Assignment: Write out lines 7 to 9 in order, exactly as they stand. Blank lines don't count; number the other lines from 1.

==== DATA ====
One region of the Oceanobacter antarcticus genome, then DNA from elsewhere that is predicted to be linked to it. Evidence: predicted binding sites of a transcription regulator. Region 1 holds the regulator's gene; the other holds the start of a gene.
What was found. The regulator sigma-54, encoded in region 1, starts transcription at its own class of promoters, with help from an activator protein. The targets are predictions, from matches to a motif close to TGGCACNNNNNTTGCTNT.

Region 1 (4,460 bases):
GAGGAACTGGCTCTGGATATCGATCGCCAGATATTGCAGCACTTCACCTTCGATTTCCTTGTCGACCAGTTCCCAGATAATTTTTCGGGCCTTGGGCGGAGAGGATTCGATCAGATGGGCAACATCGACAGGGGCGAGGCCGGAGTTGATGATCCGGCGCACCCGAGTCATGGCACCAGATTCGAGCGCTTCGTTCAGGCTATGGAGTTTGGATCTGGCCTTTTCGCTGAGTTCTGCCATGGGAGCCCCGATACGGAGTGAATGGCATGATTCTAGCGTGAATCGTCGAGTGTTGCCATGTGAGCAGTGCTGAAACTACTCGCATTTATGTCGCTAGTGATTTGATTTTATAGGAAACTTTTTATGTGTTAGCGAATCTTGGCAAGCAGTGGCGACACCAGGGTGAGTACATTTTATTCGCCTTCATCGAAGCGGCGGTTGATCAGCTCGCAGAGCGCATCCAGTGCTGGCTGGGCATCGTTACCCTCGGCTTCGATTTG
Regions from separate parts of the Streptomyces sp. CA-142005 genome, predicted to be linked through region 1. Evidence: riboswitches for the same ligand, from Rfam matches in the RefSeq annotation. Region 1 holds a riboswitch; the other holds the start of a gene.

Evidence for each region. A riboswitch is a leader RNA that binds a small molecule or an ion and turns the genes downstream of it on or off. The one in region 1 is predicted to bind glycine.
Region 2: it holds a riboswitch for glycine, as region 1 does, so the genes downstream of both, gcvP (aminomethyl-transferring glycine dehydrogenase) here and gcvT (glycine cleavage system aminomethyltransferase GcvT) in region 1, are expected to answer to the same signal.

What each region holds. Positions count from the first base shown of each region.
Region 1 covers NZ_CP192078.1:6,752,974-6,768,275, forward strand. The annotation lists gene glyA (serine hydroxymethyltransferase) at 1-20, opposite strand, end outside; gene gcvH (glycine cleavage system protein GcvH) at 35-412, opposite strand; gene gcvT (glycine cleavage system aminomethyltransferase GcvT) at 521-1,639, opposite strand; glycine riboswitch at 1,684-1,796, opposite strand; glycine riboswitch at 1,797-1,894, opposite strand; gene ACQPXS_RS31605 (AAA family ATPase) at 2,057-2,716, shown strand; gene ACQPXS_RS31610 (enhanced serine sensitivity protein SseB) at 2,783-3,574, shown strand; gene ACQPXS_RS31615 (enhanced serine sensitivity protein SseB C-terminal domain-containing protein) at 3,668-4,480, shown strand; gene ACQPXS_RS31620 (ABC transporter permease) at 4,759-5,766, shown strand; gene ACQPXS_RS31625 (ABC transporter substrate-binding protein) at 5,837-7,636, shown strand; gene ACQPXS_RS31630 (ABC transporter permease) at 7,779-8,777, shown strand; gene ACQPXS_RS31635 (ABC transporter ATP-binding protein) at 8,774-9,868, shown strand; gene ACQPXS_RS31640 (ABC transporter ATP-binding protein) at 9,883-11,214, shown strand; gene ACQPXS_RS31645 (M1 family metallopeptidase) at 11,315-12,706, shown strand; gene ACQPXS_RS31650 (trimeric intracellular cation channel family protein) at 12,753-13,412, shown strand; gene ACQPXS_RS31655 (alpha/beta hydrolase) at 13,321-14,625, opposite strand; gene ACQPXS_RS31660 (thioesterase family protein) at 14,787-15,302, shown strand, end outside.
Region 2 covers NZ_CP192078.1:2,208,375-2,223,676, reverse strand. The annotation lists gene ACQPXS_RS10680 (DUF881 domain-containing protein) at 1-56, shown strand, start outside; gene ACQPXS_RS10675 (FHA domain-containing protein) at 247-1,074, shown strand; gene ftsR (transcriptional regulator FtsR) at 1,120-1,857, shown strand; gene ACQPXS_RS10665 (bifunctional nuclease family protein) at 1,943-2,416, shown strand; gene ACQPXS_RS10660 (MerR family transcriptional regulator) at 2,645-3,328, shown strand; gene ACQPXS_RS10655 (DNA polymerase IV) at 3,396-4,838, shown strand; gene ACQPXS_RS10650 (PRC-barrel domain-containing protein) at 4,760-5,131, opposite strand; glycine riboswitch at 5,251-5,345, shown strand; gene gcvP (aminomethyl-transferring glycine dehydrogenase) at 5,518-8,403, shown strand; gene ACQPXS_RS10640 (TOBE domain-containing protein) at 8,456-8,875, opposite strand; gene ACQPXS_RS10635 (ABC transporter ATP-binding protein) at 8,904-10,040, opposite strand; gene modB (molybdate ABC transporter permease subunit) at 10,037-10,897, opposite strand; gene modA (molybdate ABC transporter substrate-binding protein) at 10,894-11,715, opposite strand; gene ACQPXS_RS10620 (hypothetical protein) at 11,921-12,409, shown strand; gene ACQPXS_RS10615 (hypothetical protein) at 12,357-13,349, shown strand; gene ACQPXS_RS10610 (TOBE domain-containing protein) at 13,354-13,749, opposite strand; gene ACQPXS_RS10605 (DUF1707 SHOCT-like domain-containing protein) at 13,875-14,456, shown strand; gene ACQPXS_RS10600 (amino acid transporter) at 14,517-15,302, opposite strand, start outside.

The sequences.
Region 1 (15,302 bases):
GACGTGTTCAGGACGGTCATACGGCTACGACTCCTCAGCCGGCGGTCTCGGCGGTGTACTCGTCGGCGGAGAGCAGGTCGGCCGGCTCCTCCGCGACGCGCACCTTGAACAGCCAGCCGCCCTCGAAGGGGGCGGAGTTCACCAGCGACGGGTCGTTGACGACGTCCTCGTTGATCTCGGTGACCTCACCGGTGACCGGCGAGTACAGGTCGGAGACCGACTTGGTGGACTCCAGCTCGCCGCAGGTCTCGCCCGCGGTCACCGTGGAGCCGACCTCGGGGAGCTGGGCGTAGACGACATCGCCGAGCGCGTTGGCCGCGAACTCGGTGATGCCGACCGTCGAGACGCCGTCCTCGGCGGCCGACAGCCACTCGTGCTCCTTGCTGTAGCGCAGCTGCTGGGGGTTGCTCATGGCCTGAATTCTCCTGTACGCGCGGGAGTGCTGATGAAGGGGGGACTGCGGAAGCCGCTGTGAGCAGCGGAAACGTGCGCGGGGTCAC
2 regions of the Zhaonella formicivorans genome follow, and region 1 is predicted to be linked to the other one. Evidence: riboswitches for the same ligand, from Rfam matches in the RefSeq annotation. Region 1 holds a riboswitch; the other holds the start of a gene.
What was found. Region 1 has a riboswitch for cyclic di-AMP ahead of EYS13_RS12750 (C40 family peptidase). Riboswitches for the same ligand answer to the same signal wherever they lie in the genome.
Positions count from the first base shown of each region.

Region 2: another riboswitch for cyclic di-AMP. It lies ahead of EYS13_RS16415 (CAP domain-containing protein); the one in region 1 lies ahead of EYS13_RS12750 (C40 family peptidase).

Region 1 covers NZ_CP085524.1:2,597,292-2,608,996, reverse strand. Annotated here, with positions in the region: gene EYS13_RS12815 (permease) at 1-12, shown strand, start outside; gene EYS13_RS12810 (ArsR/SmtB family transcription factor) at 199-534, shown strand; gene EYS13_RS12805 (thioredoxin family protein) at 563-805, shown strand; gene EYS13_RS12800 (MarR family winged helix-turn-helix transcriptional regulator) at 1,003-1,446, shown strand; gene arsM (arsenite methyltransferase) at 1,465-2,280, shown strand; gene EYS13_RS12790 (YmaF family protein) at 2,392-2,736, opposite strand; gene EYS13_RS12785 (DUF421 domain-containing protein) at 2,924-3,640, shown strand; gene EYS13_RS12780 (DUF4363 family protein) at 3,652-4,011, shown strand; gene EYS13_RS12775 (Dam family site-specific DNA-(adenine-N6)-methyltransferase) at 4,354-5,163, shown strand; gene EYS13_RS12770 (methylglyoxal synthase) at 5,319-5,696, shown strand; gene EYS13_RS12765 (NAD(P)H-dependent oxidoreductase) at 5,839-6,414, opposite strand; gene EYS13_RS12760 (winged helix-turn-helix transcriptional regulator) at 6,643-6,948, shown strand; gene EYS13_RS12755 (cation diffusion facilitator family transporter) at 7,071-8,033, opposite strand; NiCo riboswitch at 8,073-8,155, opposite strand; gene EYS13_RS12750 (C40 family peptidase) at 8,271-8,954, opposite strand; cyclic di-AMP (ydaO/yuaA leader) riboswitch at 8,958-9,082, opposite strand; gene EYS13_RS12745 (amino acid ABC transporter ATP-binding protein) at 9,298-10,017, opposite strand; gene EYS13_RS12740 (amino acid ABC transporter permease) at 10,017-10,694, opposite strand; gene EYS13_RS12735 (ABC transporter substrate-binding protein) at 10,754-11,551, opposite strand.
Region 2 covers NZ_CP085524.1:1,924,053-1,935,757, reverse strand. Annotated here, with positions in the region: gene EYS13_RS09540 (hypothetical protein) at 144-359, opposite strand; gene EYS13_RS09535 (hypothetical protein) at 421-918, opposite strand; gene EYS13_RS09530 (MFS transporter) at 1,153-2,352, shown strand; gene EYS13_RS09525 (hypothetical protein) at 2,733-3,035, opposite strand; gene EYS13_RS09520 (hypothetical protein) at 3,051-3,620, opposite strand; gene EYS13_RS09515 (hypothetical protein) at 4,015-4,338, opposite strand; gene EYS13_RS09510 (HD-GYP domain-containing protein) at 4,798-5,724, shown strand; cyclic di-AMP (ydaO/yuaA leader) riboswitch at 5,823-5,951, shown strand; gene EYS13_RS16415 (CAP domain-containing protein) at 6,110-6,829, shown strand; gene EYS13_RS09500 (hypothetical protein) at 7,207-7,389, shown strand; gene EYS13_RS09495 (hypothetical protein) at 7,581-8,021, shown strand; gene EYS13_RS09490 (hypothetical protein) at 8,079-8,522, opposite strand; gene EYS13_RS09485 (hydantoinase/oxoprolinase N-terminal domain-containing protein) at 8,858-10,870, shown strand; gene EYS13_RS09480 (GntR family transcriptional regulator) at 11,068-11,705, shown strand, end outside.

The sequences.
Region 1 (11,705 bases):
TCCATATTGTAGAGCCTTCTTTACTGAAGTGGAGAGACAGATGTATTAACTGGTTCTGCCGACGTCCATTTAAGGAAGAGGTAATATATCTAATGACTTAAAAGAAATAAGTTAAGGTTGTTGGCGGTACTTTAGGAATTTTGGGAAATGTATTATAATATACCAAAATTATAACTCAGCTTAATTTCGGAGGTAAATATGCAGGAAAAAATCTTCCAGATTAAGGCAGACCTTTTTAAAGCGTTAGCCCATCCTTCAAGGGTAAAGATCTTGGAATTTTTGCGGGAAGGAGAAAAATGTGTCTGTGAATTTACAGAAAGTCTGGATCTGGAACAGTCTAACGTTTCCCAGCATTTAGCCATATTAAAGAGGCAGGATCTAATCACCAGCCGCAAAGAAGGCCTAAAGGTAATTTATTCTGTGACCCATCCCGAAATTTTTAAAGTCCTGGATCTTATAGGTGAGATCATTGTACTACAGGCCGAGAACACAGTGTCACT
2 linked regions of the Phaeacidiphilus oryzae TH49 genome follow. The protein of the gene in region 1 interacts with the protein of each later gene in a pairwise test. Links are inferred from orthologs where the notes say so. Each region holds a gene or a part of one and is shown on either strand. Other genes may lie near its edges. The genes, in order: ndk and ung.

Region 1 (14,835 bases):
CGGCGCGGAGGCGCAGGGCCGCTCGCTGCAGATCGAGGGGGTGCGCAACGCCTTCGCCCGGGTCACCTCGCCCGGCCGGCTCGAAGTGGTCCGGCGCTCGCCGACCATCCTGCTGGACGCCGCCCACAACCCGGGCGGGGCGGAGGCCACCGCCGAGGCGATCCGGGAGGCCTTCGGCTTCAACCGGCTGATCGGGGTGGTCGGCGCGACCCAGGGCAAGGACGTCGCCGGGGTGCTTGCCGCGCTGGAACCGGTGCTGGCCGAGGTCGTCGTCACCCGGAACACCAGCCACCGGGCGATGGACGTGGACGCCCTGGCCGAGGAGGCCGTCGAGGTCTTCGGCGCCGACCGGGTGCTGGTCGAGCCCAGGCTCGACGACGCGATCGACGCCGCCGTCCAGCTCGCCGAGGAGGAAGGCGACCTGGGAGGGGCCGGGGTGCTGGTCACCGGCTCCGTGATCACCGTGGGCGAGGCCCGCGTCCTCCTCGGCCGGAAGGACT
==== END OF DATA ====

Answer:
Region 2: it holds a riboswitch for glycine, as region 1 does, so the genes downstream of both, gcvP (aminomethyl-transferring glycine dehydrogenase) here and gcvT (glycine cleavage system aminomethyltransferase GcvT) in region 1, are expected to answer to the same signal.

What each region holds. Positions count from the first base shown of each region.
Region 1 covers NZ_CP192078.1:6,752,974-6,768,275, forward strand. The annotation lists gene glyA (serine hydroxymethyltransferase) at 1-20, opposite strand, end outside; gene gcvH (glycine cleavage system protein GcvH) at 35-412, opposite strand; gene gcvT (glycine cleavage system aminomethyltransferase GcvT) at 521-1,639, opposite strand; glycine riboswitch at 1,684-1,796, opposite strand; glycine riboswitch at 1,797-1,894, opposite strand; gene ACQPXS_RS31605 (AAA family ATPase) at 2,057-2,716, shown strand; gene ACQPXS_RS31610 (enhanced serine sensitivity protein SseB) at 2,783-3,574, shown strand; gene ACQPXS_RS31615 (enhanced serine sensitivity protein SseB C-terminal domain-containing protein) at 3,668-4,480, shown strand; gene ACQPXS_RS31620 (ABC transporter permease) at 4,759-5,766, shown strand; gene ACQPXS_RS31625 (ABC transporter substrate-binding protein) at 5,837-7,636, shown strand; gene ACQPXS_RS31630 (ABC transporter permease) at 7,779-8,777, shown strand; gene ACQPXS_RS31635 (ABC transporter ATP-binding protein) at 8,774-9,868, shown strand; gene ACQPXS_RS31640 (ABC transporter ATP-binding protein) at 9,883-11,214, shown strand; gene ACQPXS_RS31645 (M1 family metallopeptidase) at 11,315-12,706, shown strand; gene ACQPXS_RS31650 (trimeric intracellular cation channel family protein) at 12,753-13,412, shown strand; gene ACQPXS_RS31655 (alpha/beta hydrolase) at 13,321-14,625, opposite strand; gene ACQPXS_RS31660 (thioesterase family protein) at 14,787-15,302, shown strand, end outside.